If CPAP therapy does not work or is not a suitable option, other treatments for OSA include other types of PAP therapies, oral appliances, surgery, and medication.

Treatment Options for PTSD

Treatment options for PTSD include a combination of trauma-focused talk therapy and medications called selective serotonin reuptake inhibitors (SSRI). 

  • Cognitive-behavioral therapy (CBT): CBT helps people recognize and adjust thoughts, feelings, and behaviors that are contributing to their symptoms.
  • Exposure-based therapy: Exposure-based therapy involves analyzing difficult memories and situations in a safe environment to lessen the symptoms of PTSD.
  • Eye movement desensitization and reprocessing (EMDR) therapy: EMDR combines using techniques from CBT and exposure-based therapy while a health care provider uses their hand to guide the movement of a person’s eyes. EMDR has been shown to reduce anxiety and fear attached to stressful memories or triggers. 

For people with PTSD and other conditions like traumatic brain injury, substance abuse, or underlying mental health disorders, talk therapy and medications may be tailored to their individual medical needs. 

Lifestyle Changes for Sleep Apnea and PTSD

Along with positive airway pressure (PAP) therapy, certain lifestyle changes may help reduce symptoms for both OSA and PTSD.

  • Learn about sleep health: Going to sleep and waking up at the same time each day may help you get better quality sleep at night. Improving sleep hygiene may decrease sleep disturbances and PTSD symptoms. Avoid sleeping on your back since it may aggravate OSA symptoms for some people. 
  • Relax before bedtime: Create a relaxing sleep environment by turning down the lights and keeping the room quiet at night. Practice stress management and relaxation techniques to help decrease PTSD and obstructive sleep apnea symptoms.
  • Avoid alcohol and sedatives: Do not drink alcohol or take sedating medications before sleeping. These substances may disrupt sleep and worsen PTSD and OSA symptoms.
  • Exercise and maintain a healthy weight: Physical exercise during the day may reduce stress and promote rest at night, improving PTSD symptoms. People with OSA and excess weight may benefit from weight loss to improve daytime sleepiness and decrease disease severity.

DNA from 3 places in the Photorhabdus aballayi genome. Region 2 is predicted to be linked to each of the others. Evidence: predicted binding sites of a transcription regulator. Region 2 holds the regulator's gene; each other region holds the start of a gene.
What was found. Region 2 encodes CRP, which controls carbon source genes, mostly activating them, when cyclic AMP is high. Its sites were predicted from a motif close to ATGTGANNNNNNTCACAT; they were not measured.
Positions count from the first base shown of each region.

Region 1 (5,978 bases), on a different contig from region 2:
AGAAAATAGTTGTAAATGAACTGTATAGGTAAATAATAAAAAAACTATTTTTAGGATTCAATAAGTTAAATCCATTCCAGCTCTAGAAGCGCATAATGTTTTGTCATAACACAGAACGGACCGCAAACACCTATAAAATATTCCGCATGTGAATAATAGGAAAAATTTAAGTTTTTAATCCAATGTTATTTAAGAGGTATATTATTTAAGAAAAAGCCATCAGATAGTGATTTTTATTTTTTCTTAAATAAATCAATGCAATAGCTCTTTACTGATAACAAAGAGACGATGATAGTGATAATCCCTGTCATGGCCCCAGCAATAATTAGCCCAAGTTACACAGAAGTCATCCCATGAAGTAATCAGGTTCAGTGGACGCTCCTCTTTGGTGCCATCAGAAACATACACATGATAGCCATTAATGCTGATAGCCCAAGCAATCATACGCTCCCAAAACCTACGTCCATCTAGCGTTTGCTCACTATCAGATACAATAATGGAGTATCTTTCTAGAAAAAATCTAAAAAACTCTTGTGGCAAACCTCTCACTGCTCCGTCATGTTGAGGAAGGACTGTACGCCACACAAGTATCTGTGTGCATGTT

VA Rating for Sleep Apnea Secondary to PTSD

The Veterans Administration (VA) pays disability compensation to veterans with service-related disabilities that result from an injury or illness that occurred or worsened during a person’s active military service. Obstructive sleep apnea secondary to PTSD means that the symptoms of service-related PTSD caused or worsened the development of OSA.

The VA rates the severity of service-related disabilities as a percentage. If you have multiple service-related disabilities, the VA uses a specific algorithm to calculate the combined disability rating to determine monthly compensation.

If you have OSA secondary to PTSD that is connected to active military service, talk directly with your doctor and the VA to learn more about your specific situation. 

When to Talk to a Doctor

Talk with your doctor if you have PTSD and notice any obstructive sleep apnea symptoms. If you have concerns about PTSD, symptoms of PTSD, or other mental health issues, speak with your health care provider.

Written by

Amber Garnett, Staff Writer

Amber is a freelance writer who resides in Seattle. Amber has worked as a clinical social worker in the medical field for over a decade. She loves long nature walks, traveling and reading poetry.

Reviewed by

Gerard Meskill, Medical Reviewer

Gerard J. Meskill, MD is board certified in both neurology and sleep medicine, and he is the founder and CEO of Tricoastal Narcolepsy and Sleep Disorders Center. The “Tricoastal” moniker references his background: he completed neurology residency on the East Coast at Long Island Jewish Medical Center – where he served as chief resident, sleep fellowship on the West Coast at Stanford University, and he now practices sleep medicine and neurology on the Gulf Coast in the greater Houston, Texas area.